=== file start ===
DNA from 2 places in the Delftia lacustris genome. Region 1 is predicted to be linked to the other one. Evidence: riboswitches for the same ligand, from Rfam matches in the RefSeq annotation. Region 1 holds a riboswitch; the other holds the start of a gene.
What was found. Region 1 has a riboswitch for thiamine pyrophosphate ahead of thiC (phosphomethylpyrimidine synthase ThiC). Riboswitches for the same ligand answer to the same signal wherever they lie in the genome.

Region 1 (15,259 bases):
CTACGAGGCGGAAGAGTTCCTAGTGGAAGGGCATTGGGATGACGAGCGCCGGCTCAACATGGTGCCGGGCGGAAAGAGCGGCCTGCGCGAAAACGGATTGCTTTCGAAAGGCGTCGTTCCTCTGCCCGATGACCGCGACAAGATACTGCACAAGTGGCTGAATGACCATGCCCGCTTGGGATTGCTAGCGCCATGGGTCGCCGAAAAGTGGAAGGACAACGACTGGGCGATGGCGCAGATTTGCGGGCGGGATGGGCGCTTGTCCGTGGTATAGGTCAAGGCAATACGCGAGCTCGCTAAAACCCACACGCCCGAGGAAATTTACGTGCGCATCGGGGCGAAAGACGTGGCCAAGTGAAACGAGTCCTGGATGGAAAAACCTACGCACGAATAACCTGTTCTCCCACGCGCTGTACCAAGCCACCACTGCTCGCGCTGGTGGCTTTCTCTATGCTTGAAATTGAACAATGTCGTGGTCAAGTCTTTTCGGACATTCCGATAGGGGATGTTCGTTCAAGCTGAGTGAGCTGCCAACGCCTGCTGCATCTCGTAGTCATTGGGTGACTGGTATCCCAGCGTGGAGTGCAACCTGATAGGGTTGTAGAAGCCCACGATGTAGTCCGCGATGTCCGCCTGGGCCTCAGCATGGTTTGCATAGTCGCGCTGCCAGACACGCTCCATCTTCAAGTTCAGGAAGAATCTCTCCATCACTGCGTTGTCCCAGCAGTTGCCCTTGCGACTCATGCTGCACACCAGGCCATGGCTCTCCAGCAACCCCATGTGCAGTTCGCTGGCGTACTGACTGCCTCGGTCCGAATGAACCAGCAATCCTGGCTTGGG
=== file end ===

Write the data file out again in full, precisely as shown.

DNA from 2 places in the Delftia lacustris genome. Region 1 is predicted to be linked to the other one. Evidence: riboswitches for the same ligand, from Rfam matches in the RefSeq annotation. Region 1 holds a riboswitch; the other holds the start of a gene.
What was found. Region 1 has a riboswitch for thiamine pyrophosphate ahead of thiC (phosphomethylpyrimidine synthase ThiC). Riboswitches for the same ligand answer to the same signal wherever they lie in the genome.

Region 1 (15,259 bases):
CTACGAGGCGGAAGAGTTCCTAGTGGAAGGGCATTGGGATGACGAGCGCCGGCTCAACATGGTGCCGGGCGGAAAGAGCGGCCTGCGCGAAAACGGATTGCTTTCGAAAGGCGTCGTTCCTCTGCCCGATGACCGCGACAAGATACTGCACAAGTGGCTGAATGACCATGCCCGCTTGGGATTGCTAGCGCCATGGGTCGCCGAAAAGTGGAAGGACAACGACTGGGCGATGGCGCAGATTTGCGGGCGGGATGGGCGCTTGTCCGTGGTATAGGTCAAGGCAATACGCGAGCTCGCTAAAACCCACACGCCCGAGGAAATTTACGTGCGCATCGGGGCGAAAGACGTGGCCAAGTGAAACGAGTCCTGGATGGAAAAACCTACGCACGAATAACCTGTTCTCCCACGCGCTGTACCAAGCCACCACTGCTCGCGCTGGTGGCTTTCTCTATGCTTGAAATTGAACAATGTCGTGGTCAAGTCTTTTCGGACATTCCGATAGGGGATGTTCGTTCAAGCTGAGTGAGCTGCCAACGCCTGCTGCATCTCGTAGTCATTGGGTGACTGGTATCCCAGCGTGGAGTGCAACCTGATAGGGTTGTAGAAGCCCACGATGTAGTCCGCGATGTCCGCCTGGGCCTCAGCATGGTTTGCATAGTCGCGCTGCCAGACACGCTCCATCTTCAAGTTCAGGAAGAATCTCTCCATCACTGCGTTGTCCCAGCAGTTGCCCTTGCGACTCATGCTGCACACCAGGCCATGGCTCTCCAGCAACCCCATGTGCAGTTCGCTGGCGTACTGACTGCCTCGGTCCGAATGAACCAGCAATCCTGGCTTGGG